11. Murphy, VADM D., USN (CO, U.S. 6th Fleet), Interview in Aerospace Daily, 11 June 1999. p.387.
12. Murphy, VADM D., USN, "NATO Naval Forces in the Kosovo Operation," Paper cited by: Strauss, K. The Notion of Precision Land Attack: a Case Study on the Tactical Tomahawk, Paper presented to conference on Naval Land Attack Weapons, London, 1-2 December 1999. SMi Defense conferences.
13. MOD. Memorandum on Kosovo, para.17.
14. Barker, CDR R.D.J., RN, "Precision Strike from the Sea - HMS Splendid and Tomahawk," in RUSI Journal, Vol. 144, No. 4, August 1999, London: RUSI, p.75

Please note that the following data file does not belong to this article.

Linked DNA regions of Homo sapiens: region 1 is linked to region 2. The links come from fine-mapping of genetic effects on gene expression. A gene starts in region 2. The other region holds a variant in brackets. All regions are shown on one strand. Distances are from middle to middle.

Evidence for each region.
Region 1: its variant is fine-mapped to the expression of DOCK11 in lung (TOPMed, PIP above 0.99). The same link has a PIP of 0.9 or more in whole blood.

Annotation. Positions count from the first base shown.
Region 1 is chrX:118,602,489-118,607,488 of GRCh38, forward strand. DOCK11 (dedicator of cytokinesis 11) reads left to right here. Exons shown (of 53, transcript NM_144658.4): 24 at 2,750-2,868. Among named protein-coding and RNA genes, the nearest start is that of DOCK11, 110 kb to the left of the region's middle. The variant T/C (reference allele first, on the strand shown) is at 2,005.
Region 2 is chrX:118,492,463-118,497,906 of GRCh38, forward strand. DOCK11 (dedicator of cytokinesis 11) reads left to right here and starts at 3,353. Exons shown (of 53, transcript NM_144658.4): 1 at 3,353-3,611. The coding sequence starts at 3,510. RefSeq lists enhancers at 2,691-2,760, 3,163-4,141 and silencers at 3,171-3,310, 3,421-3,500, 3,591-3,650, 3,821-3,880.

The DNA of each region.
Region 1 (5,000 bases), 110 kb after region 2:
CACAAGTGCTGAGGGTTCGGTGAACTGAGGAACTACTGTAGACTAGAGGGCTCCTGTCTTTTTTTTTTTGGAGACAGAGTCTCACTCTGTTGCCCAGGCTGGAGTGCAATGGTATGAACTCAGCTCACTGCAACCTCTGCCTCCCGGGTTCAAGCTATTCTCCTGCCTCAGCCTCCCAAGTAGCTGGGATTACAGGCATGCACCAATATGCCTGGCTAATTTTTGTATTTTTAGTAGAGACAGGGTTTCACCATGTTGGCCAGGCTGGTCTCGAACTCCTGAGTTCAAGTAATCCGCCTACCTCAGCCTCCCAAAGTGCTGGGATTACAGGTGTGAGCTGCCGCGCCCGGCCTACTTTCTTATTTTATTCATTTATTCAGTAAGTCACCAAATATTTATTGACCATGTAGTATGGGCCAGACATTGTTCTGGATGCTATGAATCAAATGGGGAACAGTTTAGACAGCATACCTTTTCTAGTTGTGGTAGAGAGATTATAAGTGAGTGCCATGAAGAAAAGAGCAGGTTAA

15. U.S. Department of Defense, Kosovo/ALLIED FORCE After-Action Report, Report to Congress, 31 January 2000, p. 97
16. Kirkpatrick, Capt J. RN OBE. Tomahawk Cruise Missile: UK Requirement and Procurement Programme, Paper presented to conference on Naval Land Attack Weapons.
17. Kirkpatrick. Tomahawk Cruise Missile.

Dr. Willet is the Leverhulme Research Fellow at the Centre for Security Studies at the University of Hull, United Kingdom.